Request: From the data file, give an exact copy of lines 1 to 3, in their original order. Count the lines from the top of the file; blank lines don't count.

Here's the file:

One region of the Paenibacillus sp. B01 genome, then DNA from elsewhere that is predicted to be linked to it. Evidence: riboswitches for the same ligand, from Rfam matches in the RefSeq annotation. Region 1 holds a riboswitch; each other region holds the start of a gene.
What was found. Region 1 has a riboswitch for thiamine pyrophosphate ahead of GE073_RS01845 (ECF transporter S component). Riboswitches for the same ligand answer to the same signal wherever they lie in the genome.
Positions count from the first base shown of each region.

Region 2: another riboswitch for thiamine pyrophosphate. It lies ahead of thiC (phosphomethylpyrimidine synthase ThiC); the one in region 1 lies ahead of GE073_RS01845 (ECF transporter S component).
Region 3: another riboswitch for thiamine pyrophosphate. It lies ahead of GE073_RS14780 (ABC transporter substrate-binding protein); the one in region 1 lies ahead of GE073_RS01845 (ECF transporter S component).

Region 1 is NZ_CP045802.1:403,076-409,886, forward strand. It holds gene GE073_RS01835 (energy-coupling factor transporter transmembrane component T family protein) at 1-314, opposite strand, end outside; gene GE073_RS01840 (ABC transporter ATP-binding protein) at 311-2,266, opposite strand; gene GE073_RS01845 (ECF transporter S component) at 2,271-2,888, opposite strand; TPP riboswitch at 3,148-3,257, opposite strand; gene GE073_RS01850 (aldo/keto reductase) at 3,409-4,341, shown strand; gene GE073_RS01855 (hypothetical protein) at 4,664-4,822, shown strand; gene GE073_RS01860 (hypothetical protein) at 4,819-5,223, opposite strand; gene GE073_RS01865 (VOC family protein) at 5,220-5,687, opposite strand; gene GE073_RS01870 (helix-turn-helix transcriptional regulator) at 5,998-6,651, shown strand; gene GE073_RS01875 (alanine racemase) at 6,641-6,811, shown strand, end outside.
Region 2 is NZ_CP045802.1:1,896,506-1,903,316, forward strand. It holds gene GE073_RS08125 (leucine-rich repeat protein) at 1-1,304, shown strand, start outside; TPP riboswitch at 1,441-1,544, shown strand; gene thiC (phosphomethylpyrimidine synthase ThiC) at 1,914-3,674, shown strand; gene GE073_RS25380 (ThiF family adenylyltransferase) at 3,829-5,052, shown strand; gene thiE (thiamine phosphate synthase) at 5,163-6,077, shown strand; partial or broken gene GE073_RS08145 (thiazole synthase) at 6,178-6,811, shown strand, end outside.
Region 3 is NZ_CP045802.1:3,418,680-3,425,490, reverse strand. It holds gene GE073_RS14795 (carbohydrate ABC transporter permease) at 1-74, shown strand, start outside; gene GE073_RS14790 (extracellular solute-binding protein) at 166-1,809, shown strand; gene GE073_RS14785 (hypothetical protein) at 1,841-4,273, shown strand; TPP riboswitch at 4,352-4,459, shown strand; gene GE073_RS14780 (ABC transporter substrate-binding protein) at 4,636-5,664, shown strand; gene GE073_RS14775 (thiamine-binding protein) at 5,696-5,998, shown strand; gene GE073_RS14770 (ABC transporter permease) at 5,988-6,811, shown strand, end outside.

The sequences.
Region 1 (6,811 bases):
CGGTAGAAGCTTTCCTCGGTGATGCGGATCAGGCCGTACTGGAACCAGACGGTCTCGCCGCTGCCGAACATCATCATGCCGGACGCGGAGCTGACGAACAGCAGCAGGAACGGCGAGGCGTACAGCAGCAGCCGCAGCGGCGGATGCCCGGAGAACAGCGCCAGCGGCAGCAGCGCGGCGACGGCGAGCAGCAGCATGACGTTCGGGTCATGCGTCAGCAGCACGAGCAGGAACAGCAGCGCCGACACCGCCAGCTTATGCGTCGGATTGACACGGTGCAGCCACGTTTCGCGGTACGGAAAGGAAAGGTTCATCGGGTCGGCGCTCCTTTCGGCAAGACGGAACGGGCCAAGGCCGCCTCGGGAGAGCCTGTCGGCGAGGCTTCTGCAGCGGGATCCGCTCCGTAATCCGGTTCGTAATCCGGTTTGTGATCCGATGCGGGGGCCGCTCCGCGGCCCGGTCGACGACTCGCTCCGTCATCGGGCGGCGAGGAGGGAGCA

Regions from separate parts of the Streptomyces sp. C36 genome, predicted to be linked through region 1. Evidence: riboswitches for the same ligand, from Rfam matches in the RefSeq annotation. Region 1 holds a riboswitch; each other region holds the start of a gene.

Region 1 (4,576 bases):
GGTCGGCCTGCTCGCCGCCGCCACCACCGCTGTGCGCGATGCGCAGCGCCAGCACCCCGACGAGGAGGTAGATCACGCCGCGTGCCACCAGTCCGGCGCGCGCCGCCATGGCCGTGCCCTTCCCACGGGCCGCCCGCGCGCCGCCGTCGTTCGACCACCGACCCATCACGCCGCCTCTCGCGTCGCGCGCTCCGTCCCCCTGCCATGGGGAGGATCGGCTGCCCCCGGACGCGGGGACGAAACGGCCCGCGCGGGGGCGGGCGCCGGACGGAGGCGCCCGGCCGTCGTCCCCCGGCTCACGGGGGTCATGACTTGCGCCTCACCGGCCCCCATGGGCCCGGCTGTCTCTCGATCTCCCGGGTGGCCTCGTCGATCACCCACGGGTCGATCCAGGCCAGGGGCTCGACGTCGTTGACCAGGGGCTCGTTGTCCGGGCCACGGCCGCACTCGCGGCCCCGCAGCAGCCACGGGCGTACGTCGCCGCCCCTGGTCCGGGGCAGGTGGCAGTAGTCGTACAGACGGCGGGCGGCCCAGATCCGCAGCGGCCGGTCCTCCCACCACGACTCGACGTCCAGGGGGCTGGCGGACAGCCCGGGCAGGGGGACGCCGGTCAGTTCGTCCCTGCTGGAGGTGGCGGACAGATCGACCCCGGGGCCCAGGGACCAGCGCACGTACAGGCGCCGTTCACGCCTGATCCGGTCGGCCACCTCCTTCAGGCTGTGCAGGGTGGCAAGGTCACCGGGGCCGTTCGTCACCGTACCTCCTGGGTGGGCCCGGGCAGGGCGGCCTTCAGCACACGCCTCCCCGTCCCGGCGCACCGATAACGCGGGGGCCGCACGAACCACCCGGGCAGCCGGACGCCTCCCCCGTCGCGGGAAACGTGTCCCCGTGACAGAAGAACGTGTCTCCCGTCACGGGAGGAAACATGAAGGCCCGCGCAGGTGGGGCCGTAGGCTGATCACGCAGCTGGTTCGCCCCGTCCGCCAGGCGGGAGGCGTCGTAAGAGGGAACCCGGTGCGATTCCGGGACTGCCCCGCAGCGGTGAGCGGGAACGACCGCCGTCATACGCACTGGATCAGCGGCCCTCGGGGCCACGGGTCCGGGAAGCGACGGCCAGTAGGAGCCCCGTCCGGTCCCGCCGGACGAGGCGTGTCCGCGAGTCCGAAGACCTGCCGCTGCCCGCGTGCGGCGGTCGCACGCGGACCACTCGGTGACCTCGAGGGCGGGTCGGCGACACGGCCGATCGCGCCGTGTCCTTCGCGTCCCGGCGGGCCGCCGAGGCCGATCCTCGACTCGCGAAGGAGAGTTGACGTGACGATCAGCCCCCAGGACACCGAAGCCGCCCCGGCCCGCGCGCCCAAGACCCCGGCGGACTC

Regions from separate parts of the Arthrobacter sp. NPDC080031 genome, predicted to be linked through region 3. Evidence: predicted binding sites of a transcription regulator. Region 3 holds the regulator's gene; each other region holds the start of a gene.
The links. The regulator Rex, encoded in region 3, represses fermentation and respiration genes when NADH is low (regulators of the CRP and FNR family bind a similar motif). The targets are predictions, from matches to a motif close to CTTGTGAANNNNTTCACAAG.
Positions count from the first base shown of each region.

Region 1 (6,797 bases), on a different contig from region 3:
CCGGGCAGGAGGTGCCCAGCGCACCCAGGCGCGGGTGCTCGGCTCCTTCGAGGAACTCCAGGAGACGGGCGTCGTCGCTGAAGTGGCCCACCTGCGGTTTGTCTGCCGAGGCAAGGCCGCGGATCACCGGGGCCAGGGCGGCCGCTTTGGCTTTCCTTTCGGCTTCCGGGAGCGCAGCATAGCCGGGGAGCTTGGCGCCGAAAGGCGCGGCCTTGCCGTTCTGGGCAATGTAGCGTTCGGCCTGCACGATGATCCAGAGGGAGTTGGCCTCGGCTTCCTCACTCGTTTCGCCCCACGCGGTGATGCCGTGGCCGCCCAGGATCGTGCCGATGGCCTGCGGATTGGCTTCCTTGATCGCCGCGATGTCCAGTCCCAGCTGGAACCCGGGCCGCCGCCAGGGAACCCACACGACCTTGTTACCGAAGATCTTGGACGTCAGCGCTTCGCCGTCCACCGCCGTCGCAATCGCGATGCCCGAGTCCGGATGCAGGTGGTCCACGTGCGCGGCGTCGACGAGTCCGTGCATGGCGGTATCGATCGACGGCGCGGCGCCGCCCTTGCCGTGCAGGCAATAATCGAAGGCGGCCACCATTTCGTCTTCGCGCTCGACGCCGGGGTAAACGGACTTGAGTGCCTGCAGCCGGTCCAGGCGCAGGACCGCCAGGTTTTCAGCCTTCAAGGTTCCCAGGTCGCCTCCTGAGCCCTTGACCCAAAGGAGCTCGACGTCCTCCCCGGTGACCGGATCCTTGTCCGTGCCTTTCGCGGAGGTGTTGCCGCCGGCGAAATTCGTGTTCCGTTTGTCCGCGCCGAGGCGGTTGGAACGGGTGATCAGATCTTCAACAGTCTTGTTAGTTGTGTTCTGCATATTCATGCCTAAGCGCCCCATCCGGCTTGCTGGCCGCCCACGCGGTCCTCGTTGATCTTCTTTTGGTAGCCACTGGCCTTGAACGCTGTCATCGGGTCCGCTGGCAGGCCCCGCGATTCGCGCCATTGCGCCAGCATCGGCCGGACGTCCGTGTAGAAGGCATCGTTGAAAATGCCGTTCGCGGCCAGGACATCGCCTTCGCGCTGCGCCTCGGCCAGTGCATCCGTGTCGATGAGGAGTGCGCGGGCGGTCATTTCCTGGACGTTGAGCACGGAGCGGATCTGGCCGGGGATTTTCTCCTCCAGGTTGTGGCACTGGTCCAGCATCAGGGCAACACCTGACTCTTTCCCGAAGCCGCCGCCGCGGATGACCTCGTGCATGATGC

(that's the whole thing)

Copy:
One region of the Paenibacillus sp. B01 genome, then DNA from elsewhere that is predicted to be linked to it. Evidence: riboswitches for the same ligand, from Rfam matches in the RefSeq annotation. Region 1 holds a riboswitch; each other region holds the start of a gene.
What was found. Region 1 has a riboswitch for thiamine pyrophosphate ahead of GE073_RS01845 (ECF transporter S component). Riboswitches for the same ligand answer to the same signal wherever they lie in the genome.
Positions count from the first base shown of each region.